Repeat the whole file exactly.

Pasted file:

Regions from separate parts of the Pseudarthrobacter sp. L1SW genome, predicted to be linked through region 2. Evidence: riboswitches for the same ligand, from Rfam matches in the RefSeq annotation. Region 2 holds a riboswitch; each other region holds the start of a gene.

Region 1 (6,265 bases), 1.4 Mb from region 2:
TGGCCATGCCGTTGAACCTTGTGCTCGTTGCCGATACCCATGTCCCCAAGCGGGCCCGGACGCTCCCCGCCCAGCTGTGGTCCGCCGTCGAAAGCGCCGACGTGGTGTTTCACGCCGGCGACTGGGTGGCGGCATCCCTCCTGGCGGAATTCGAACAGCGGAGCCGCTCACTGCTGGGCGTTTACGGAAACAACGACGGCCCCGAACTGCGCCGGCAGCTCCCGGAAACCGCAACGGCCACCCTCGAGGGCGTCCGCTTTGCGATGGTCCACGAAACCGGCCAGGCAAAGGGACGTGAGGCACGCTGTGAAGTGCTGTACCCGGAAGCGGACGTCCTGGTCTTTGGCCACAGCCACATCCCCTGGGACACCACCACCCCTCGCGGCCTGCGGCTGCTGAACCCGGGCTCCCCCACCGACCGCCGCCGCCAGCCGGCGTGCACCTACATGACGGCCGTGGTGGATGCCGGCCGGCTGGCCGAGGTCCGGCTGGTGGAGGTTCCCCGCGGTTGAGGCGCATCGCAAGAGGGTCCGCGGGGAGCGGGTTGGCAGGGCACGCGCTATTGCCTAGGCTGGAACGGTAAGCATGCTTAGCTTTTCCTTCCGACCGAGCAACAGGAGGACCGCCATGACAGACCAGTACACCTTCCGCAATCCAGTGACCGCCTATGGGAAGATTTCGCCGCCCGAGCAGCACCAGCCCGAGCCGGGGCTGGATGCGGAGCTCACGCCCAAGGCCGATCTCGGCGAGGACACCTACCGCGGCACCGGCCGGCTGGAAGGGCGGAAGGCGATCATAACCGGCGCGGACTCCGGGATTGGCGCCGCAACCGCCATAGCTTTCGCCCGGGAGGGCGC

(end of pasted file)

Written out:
Regions from separate parts of the Pseudarthrobacter sp. L1SW genome, predicted to be linked through region 2. Evidence: riboswitches for the same ligand, from Rfam matches in the RefSeq annotation. Region 2 holds a riboswitch; each other region holds the start of a gene.

Region 1 (6,265 bases), 1.4 Mb from region 2:
TGGCCATGCCGTTGAACCTTGTGCTCGTTGCCGATACCCATGTCCCCAAGCGGGCCCGGACGCTCCCCGCCCAGCTGTGGTCCGCCGTCGAAAGCGCCGACGTGGTGTTTCACGCCGGCGACTGGGTGGCGGCATCCCTCCTGGCGGAATTCGAACAGCGGAGCCGCTCACTGCTGGGCGTTTACGGAAACAACGACGGCCCCGAACTGCGCCGGCAGCTCCCGGAAACCGCAACGGCCACCCTCGAGGGCGTCCGCTTTGCGATGGTCCACGAAACCGGCCAGGCAAAGGGACGTGAGGCACGCTGTGAAGTGCTGTACCCGGAAGCGGACGTCCTGGTCTTTGGCCACAGCCACATCCCCTGGGACACCACCACCCCTCGCGGCCTGCGGCTGCTGAACCCGGGCTCCCCCACCGACCGCCGCCGCCAGCCGGCGTGCACCTACATGACGGCCGTGGTGGATGCCGGCCGGCTGGCCGAGGTCCGGCTGGTGGAGGTTCCCCGCGGTTGAGGCGCATCGCAAGAGGGTCCGCGGGGAGCGGGTTGGCAGGGCACGCGCTATTGCCTAGGCTGGAACGGTAAGCATGCTTAGCTTTTCCTTCCGACCGAGCAACAGGAGGACCGCCATGACAGACCAGTACACCTTCCGCAATCCAGTGACCGCCTATGGGAAGATTTCGCCGCCCGAGCAGCACCAGCCCGAGCCGGGGCTGGATGCGGAGCTCACGCCCAAGGCCGATCTCGGCGAGGACACCTACCGCGGCACCGGCCGGCTGGAAGGGCGGAAGGCGATCATAACCGGCGCGGACTCCGGGATTGGCGCCGCAACCGCCATAGCTTTCGCCCGGGAGGGCGC